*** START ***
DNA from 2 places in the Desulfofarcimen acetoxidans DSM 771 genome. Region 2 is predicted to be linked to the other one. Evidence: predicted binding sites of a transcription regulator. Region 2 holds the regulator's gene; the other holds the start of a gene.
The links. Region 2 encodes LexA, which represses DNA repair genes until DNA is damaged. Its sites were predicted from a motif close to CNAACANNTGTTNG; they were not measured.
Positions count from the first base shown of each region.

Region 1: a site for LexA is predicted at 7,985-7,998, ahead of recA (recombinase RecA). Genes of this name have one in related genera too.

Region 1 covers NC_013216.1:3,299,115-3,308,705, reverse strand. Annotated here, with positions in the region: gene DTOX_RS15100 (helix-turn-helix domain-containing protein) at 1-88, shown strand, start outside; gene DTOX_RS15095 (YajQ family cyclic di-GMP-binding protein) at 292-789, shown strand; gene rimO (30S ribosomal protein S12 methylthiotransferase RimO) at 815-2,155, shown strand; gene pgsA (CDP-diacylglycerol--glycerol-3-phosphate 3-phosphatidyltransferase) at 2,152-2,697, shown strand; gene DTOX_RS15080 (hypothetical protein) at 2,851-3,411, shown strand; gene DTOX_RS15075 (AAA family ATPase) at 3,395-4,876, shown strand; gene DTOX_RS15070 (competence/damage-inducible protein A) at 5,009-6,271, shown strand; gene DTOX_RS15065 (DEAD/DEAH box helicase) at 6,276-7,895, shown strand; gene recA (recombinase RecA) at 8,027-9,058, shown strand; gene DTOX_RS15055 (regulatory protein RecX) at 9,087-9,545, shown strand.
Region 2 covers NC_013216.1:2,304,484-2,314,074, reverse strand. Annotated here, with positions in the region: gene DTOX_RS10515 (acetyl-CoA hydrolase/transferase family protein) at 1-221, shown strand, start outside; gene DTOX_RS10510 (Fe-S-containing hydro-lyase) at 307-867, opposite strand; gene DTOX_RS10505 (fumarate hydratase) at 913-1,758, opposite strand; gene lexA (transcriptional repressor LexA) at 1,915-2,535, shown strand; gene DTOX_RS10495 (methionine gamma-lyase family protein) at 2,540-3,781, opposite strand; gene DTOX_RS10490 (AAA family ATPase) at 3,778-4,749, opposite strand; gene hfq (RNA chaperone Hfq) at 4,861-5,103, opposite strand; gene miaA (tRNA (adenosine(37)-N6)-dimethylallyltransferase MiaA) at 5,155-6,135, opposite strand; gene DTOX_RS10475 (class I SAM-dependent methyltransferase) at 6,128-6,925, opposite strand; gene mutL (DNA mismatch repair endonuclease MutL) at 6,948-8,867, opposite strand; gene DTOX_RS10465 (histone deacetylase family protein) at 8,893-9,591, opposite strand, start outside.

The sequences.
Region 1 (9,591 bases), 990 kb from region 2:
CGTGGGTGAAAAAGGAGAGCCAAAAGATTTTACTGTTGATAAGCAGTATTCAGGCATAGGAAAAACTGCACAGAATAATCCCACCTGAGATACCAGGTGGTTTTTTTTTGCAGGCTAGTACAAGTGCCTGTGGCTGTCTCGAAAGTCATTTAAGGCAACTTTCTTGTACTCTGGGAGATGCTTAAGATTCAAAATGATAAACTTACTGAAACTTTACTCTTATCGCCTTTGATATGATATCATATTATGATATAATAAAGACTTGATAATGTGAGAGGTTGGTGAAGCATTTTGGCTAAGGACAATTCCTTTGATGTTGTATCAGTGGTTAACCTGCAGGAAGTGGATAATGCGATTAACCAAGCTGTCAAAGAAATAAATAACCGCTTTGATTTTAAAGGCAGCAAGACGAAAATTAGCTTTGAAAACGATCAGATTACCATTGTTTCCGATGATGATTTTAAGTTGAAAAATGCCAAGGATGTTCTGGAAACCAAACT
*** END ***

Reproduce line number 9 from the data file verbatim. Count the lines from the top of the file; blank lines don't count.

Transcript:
CGTGGGTGAAAAAGGAGAGCCAAAAGATTTTACTGTTGATAAGCAGTATTCAGGCATAGGAAAAACTGCACAGAATAATCCCACCTGAGATACCAGGTGGTTTTTTTTTGCAGGCTAGTACAAGTGCCTGTGGCTGTCTCGAAAGTCATTTAAGGCAACTTTCTTGTACTCTGGGAGATGCTTAAGATTCAAAATGATAAACTTACTGAAACTTTACTCTTATCGCCTTTGATATGATATCATATTATGATATAATAAAGACTTGATAATGTGAGAGGTTGGTGAAGCATTTTGGCTAAGGACAATTCCTTTGATGTTGTATCAGTGGTTAACCTGCAGGAAGTGGATAATGCGATTAACCAAGCTGTCAAAGAAATAAATAACCGCTTTGATTTTAAAGGCAGCAAGACGAAAATTAGCTTTGAAAACGATCAGATTACCATTGTTTCCGATGATGATTTTAAGTTGAAAAATGCCAAGGATGTTCTGGAAACCAAACT